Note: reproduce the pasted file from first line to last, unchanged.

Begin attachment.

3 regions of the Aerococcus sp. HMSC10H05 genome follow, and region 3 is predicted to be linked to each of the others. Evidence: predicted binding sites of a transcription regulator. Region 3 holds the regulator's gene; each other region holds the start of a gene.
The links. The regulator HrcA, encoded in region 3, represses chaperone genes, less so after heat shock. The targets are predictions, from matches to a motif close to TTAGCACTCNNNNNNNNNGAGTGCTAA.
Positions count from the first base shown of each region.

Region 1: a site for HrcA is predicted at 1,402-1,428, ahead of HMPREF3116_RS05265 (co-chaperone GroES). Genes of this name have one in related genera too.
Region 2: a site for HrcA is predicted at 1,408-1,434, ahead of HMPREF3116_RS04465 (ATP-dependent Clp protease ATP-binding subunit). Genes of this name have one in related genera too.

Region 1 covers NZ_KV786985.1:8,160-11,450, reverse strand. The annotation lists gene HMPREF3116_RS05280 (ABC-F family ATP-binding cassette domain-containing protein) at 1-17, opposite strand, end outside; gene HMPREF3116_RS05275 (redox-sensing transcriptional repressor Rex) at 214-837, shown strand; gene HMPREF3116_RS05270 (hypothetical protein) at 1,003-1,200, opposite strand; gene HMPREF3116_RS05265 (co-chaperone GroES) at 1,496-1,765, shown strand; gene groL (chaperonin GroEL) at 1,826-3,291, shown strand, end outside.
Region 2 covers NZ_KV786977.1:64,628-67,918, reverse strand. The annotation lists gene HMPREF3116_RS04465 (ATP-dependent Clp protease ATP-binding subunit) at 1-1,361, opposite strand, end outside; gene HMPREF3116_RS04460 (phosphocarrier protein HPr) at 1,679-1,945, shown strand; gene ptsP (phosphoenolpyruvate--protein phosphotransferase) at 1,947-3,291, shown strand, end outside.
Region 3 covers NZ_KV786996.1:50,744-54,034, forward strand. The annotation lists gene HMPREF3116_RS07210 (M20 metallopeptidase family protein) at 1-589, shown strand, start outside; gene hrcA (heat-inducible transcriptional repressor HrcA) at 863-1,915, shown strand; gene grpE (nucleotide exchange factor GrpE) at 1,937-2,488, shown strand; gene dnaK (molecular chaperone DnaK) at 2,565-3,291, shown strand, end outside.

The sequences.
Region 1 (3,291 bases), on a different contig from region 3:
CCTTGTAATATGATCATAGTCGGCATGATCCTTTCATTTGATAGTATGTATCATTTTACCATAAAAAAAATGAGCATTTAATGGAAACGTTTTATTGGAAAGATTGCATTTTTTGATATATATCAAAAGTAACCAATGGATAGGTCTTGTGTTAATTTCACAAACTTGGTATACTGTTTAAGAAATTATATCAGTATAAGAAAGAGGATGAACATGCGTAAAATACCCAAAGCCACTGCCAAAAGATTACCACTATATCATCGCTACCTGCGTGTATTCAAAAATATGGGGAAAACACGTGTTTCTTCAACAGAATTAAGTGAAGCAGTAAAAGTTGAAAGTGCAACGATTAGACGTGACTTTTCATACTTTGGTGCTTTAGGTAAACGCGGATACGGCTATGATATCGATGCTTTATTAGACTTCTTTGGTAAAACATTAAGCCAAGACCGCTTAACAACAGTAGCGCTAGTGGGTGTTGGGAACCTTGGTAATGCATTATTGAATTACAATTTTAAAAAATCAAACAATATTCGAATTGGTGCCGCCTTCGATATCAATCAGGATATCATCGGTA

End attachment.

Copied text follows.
3 regions of the Aerococcus sp. HMSC10H05 genome follow, and region 3 is predicted to be linked to each of the others. Evidence: predicted binding sites of a transcription regulator. Region 3 holds the regulator's gene; each other region holds the start of a gene.
The links. The regulator HrcA, encoded in region 3, represses chaperone genes, less so after heat shock. The targets are predictions, from matches to a motif close to TTAGCACTCNNNNNNNNNGAGTGCTAA.
Positions count from the first base shown of each region.

Region 1: a site for HrcA is predicted at 1,402-1,428, ahead of HMPREF3116_RS05265 (co-chaperone GroES). Genes of this name have one in related genera too.
Region 2: a site for HrcA is predicted at 1,408-1,434, ahead of HMPREF3116_RS04465 (ATP-dependent Clp protease ATP-binding subunit). Genes of this name have one in related genera too.

Region 1 covers NZ_KV786985.1:8,160-11,450, reverse strand. The annotation lists gene HMPREF3116_RS05280 (ABC-F family ATP-binding cassette domain-containing protein) at 1-17, opposite strand, end outside; gene HMPREF3116_RS05275 (redox-sensing transcriptional repressor Rex) at 214-837, shown strand; gene HMPREF3116_RS05270 (hypothetical protein) at 1,003-1,200, opposite strand; gene HMPREF3116_RS05265 (co-chaperone GroES) at 1,496-1,765, shown strand; gene groL (chaperonin GroEL) at 1,826-3,291, shown strand, end outside.
Region 2 covers NZ_KV786977.1:64,628-67,918, reverse strand. The annotation lists gene HMPREF3116_RS04465 (ATP-dependent Clp protease ATP-binding subunit) at 1-1,361, opposite strand, end outside; gene HMPREF3116_RS04460 (phosphocarrier protein HPr) at 1,679-1,945, shown strand; gene ptsP (phosphoenolpyruvate--protein phosphotransferase) at 1,947-3,291, shown strand, end outside.
Region 3 covers NZ_KV786996.1:50,744-54,034, forward strand. The annotation lists gene HMPREF3116_RS07210 (M20 metallopeptidase family protein) at 1-589, shown strand, start outside; gene hrcA (heat-inducible transcriptional repressor HrcA) at 863-1,915, shown strand; gene grpE (nucleotide exchange factor GrpE) at 1,937-2,488, shown strand; gene dnaK (molecular chaperone DnaK) at 2,565-3,291, shown strand, end outside.

The sequences.
Region 1 (3,291 bases), on a different contig from region 3:
CCTTGTAATATGATCATAGTCGGCATGATCCTTTCATTTGATAGTATGTATCATTTTACCATAAAAAAAATGAGCATTTAATGGAAACGTTTTATTGGAAAGATTGCATTTTTTGATATATATCAAAAGTAACCAATGGATAGGTCTTGTGTTAATTTCACAAACTTGGTATACTGTTTAAGAAATTATATCAGTATAAGAAAGAGGATGAACATGCGTAAAATACCCAAAGCCACTGCCAAAAGATTACCACTATATCATCGCTACCTGCGTGTATTCAAAAATATGGGGAAAACACGTGTTTCTTCAACAGAATTAAGTGAAGCAGTAAAAGTTGAAAGTGCAACGATTAGACGTGACTTTTCATACTTTGGTGCTTTAGGTAAACGCGGATACGGCTATGATATCGATGCTTTATTAGACTTCTTTGGTAAAACATTAAGCCAAGACCGCTTAACAACAGTAGCGCTAGTGGGTGTTGGGAACCTTGGTAATGCATTATTGAATTACAATTTTAAAAAATCAAACAATATTCGAATTGGTGCCGCCTTCGATATCAATCAGGATATCATCGGTA